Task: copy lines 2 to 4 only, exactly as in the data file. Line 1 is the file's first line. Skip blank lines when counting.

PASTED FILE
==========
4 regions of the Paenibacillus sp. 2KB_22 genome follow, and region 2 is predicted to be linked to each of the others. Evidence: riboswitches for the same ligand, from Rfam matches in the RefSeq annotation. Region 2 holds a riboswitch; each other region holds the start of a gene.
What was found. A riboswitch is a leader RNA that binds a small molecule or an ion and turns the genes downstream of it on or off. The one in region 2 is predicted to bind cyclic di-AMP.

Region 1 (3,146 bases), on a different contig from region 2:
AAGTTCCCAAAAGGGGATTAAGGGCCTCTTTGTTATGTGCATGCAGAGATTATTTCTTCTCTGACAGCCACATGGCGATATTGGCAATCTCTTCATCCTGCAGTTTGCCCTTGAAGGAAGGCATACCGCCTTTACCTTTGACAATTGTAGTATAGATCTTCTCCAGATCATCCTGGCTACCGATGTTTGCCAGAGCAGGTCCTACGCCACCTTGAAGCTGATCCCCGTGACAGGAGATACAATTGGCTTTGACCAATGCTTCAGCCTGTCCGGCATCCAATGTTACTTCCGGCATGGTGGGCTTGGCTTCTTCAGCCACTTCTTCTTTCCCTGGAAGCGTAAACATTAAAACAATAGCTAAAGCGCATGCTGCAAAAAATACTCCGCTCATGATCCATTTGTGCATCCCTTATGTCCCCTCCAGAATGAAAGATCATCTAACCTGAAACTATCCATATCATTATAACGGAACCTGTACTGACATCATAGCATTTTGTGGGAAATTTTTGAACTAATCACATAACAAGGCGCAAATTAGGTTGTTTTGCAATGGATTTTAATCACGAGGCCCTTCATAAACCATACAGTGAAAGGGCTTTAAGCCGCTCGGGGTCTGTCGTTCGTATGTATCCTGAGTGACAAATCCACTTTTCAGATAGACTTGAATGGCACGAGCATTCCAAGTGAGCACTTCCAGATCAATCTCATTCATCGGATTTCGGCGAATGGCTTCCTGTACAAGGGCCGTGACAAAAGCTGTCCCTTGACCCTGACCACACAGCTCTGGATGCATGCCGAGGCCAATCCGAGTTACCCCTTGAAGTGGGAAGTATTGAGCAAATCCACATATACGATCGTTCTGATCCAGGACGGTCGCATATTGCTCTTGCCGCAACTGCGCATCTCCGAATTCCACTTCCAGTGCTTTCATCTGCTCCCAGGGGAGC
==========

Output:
What was found. A riboswitch is a leader RNA that binds a small molecule or an ion and turns the genes downstream of it on or off. The one in region 2 is predicted to bind cyclic di-AMP.

Region 1 (3,146 bases), on a different contig from region 2:
AAGTTCCCAAAAGGGGATTAAGGGCCTCTTTGTTATGTGCATGCAGAGATTATTTCTTCTCTGACAGCCACATGGCGATATTGGCAATCTCTTCATCCTGCAGTTTGCCCTTGAAGGAAGGCATACCGCCTTTACCTTTGACAATTGTAGTATAGATCTTCTCCAGATCATCCTGGCTACCGATGTTTGCCAGAGCAGGTCCTACGCCACCTTGAAGCTGATCCCCGTGACAGGAGATACAATTGGCTTTGACCAATGCTTCAGCCTGTCCGGCATCCAATGTTACTTCCGGCATGGTGGGCTTGGCTTCTTCAGCCACTTCTTCTTTCCCTGGAAGCGTAAACATTAAAACAATAGCTAAAGCGCATGCTGCAAAAAATACTCCGCTCATGATCCATTTGTGCATCCCTTATGTCCCCTCCAGAATGAAAGATCATCTAACCTGAAACTATCCATATCATTATAACGGAACCTGTACTGACATCATAGCATTTTGTGGGAAATTTTTGAACTAATCACATAACAAGGCGCAAATTAGGTTGTTTTGCAATGGATTTTAATCACGAGGCCCTTCATAAACCATACAGTGAAAGGGCTTTAAGCCGCTCGGGGTCTGTCGTTCGTATGTATCCTGAGTGACAAATCCACTTTTCAGATAGACTTGAATGGCACGAGCATTCCAAGTGAGCACTTCCAGATCAATCTCATTCATCGGATTTCGGCGAATGGCTTCCTGTACAAGGGCCGTGACAAAAGCTGTCCCTTGACCCTGACCACACAGCTCTGGATGCATGCCGAGGCCAATCCGAGTTACCCCTTGAAGTGGGAAGTATTGAGCAAATCCACATATACGATCGTTCTGATCCAGGACGGTCGCATATTGCTCTTGCCGCAACTGCGCATCTCCGAATTCCACTTCCAGTGCTTTCATCTGCTCCCAGGGGAGC